The Budget Bill signed into law by President Obama on December 18th, 2015, has received a lot of coverage in the news for many reasons. One of the good thing hidden in the Bill is that The Mortgage Forgiveness Debt Relief Act, which had expired in 2014, has been retroactively extended through 2016. Let’s take a look at why further relief is necessary when debt is forgiven through short sale.

Debt Forgiveness is a Taxable Event

In this world, very few people are strangers to debt. Whether it is unsecured debt such as credit cards or student loans, or secured debt such as a mortgage on real estate property or car loan, almost everybody owes somebody else money. However, lenders do not always successfully collect debts owed to them. In these cases, the lender may elect to cancel all or part of the debt of the borrower.

With unsecured debt, the lender might not be able to collect the debt or may simply give up on trying to collect. With secured debt, the lender will usually chose to foreclose or repossess the property, or allow a short sale as discussed below.

What many people do not know, is that the forgiveness, discharge or cancellation of debt (whichever term you chose to use), is generally a taxable event. The IRS expects people to pay taxes on the difference between the amount they owed and the amount they actually paid. How does the IRS know? Because the lender is required by Federal Law to file Form 1099-C “Cancellation of Debt”, for any debt forgiveness greater than $600. the 1099-C contains pertinent information such as the borrower and lender identification, amount of debt forgiven and date of discharge. you are then required to show the amount of forgiven debt as income on Form 982 and submitted with your Form 1040 “Income Tax Return”.

How Does Debt Forgiveness Tax Impact Short Sale?

In a Short Sale, the lender allows the property owner and borrower to sell the property for less than they owe, and forgive the remainder of the debt, in an attempt to save themselves the time and cost of foreclosure and property maintenance. Technically, this debt forgiveness would be a taxable event as discussed above.

However, The Mortgage Forgiveness Debt Relief Act shields homeowners from tax liabilities created by mortgage debt that is forgiven due to Short Sale of a principal residence (as well as debt forgiven through mortgage modification or deed in lieu of foreclosure). Up to $2,000,000 of forgiven debt is eligible for tax exclusion.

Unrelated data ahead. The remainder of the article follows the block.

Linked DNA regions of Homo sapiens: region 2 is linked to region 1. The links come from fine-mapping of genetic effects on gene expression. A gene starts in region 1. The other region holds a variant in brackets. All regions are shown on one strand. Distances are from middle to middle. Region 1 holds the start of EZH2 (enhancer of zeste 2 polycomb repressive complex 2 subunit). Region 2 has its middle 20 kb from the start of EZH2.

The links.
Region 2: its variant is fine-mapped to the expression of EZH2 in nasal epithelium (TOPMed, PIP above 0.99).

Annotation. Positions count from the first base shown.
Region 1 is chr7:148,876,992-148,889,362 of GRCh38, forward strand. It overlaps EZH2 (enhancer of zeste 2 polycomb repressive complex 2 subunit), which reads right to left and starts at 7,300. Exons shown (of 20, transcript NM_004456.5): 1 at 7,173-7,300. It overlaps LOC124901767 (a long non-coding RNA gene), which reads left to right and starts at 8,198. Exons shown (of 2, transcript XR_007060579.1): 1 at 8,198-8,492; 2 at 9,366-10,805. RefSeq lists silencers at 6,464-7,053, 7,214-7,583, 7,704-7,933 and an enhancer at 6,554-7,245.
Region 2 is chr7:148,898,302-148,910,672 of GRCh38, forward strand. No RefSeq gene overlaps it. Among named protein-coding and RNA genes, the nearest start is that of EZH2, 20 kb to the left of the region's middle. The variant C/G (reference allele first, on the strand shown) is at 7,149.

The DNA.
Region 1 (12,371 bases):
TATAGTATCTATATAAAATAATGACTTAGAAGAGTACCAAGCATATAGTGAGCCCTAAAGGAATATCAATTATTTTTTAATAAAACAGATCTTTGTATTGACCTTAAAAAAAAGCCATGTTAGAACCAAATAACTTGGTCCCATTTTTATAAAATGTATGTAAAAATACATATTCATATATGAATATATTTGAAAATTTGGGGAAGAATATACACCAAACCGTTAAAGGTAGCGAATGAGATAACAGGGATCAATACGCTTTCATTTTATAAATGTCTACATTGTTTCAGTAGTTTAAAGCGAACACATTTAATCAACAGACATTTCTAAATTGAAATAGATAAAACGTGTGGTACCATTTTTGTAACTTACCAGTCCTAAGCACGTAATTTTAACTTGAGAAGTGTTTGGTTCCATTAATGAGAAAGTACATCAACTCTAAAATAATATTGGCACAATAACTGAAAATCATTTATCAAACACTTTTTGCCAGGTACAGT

Is Tax Relief for Short Sale Debt Forgiveness Fair?

Whether the forgiveness is fair or not is up for debate, but it definitely makes sense. People seeking Short Sale to avoid foreclosure do not have the money to pay their mortgage. How can the IRS expect the borrower to pay taxes on money they couldn’t pay? With the great number of financially distressed properties in this housing bubble, they can’t.

Consult a Professional

You need to make sure you are making use of the right professionals so that you do not pay the price at a later date. Your account should be consulted whenever a large scale taxable event occurs; such as the forgiveness of thousands of dollars or more in debt. They will need this information to accurately file your tax return. Your real estate attorney needs to make sure that the lender provides you with a 1099-C that is complete and accurate. Finally, you need to make sure that your team is communicating and exchanging information efficiently.

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factors that affect alimony payments

How Do Courts Determine Length and Amount of Alimony?

How Do Courts Determine Length and Amount of Alimony?

Factors That Affect Alimony Payments

At Glouzgal Ramos Groth LLP we represent both husbands and wives in divorce proceedings, both as the party filing for divorce or defending against it. In most cases, the issues of alimony arises early on:

  • Who will pay alimony to who?
  • What will be the amount of the alimony payment?
  • How long will alimony payments last?

In deciding whether alimony should be awarded, and if so for how much and how long, the Court will consider a list of factors as provided by Connecticut General Statute Sec. 46b-82. The section provides that either party may be liable for alimony to the other. In coming to a decision, the Court will take evidence and hear testimony on:

  • the length of the marriage
  • the cause of the separation or divorce
  • the ages of the divorcing parties
  • the station and occupations of the divorcing parties
  • the amounts and sources of income for the divorcing parties
  • the vocational skills and employability of the divorcing parties
  • the estate (total assets) of each divorcing party, and
  • any other awards of property in connection with the divorce.

The Court is looking at the financial situation of each divorcing party, how much one party may have relied on the other for financial support, and whether the situations of either divorcing party are likely to change in the future. What the Court is doing is establishing a need, or lack of need, for the financial support of one of the parties, trying to evaluate the ability of the other party to provide that financial support, and finally deciding the extent of that financial support and when and if it should stop.

The Courts perception of the circumstances will depend heavily on which documents or testimony are presented to the Court and whether they are presented in the proper manner. While each factor is relevant, some are more relevant than others in specific situations, and those need to be highlighted to Court. An experienced Connecticut divorce attorney can be instrumental in the fair and adequate award of alimony.